5 Replies Latest reply on Dec 2, 2016 8:23 AM by Txon Aguirre

# cavitation in solidworks flow simulation

Dear Solidworks user

•                What are all output plot need to consider for cavitation?
•                In solid works flow simulation manual it show only density plot, in that the blue regions in the cut plot represent very low density regions. Which indicate that cavitation is                  occurring in these regions. But is there any criteria to check for cavitation?

Thanks

Senthil Ramajayam

• ###### Re: cavitation in solidworks flow simulation

flow simulation tells you if cavitation is happening and how large the region is

you can compare against other designs and see if it is larger or smaller and if the region changes

beyond that i am not aware of any further criteria

density plot is the easiest but there is also % vapor charts that can visualize the cavitation

• ###### Re: cavitation in solidworks flow simulation

the region of cavitation is that below the vapour pressure. When you turn on cavitation it is my understanding that the pressure calc is more reliable/accurate in the region below the vapour pressure. You pay a lot in compute time when you turn this on. Typically the goal is to avoid cavitation and hence you don't need to turn it on to see a good indication of where it is occurring. You turn it on when you want to examine the pressure in the cavitating region.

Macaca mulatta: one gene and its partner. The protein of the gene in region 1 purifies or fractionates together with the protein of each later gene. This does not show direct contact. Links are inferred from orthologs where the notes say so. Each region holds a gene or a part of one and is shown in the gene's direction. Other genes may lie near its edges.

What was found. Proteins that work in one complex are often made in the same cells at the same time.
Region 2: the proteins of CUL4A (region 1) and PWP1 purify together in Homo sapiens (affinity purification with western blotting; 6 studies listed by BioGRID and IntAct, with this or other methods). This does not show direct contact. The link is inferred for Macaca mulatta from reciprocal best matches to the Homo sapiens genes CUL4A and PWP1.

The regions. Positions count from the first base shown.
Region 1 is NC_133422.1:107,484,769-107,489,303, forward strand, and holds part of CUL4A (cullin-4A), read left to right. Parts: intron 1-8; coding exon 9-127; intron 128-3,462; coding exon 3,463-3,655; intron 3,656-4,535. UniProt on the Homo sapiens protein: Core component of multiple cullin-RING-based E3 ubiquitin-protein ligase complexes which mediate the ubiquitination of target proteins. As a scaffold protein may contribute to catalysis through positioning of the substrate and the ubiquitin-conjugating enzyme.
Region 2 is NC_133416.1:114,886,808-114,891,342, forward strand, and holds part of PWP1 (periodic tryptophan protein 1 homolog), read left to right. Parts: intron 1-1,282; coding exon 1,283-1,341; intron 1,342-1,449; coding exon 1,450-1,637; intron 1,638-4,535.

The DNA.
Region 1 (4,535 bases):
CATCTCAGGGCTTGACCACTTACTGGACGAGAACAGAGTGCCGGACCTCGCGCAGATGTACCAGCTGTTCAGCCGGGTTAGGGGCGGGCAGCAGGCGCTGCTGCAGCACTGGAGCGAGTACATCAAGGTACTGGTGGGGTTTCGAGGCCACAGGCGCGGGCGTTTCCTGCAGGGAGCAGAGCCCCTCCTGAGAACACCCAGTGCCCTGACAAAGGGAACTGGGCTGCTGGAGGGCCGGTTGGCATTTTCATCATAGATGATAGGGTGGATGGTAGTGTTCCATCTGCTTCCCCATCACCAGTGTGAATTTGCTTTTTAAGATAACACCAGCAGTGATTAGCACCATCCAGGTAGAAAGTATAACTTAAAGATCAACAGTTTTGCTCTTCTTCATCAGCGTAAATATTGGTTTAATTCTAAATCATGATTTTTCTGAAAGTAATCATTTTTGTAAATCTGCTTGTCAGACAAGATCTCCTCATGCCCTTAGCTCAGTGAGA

• ###### Re: cavitation in solidworks flow simulation

Is there any way to identify where the solid erosion is occurring due to cavitation?

• ###### Re: cavitation in solidworks flow simulation

more cavitation = more erosion

but again, flow simulation is based on the size and intensity of the cavitation, not absolutes that i think you are looking for

• ###### Re: cavitation in solidworks flow simulation

Once the pressure distribution plot is got, its easy to get it in the form of a data table. Therefore, its as simple as comparing pressure data (Px,y,z) with local vapour presure(Pv), that can be obtained, in a simple way and with a good approximation, from Atoine's equation.

The criteria is: Cavitation exists if P=<Pv.

If a non-dimensional form is prefered, then a Cavitation number can be defined from both pressures (P and Pv) and fluid velocity.

Ca=(P-Pv)/(1/2 dens V²): If Ca=<0, cavitation exists.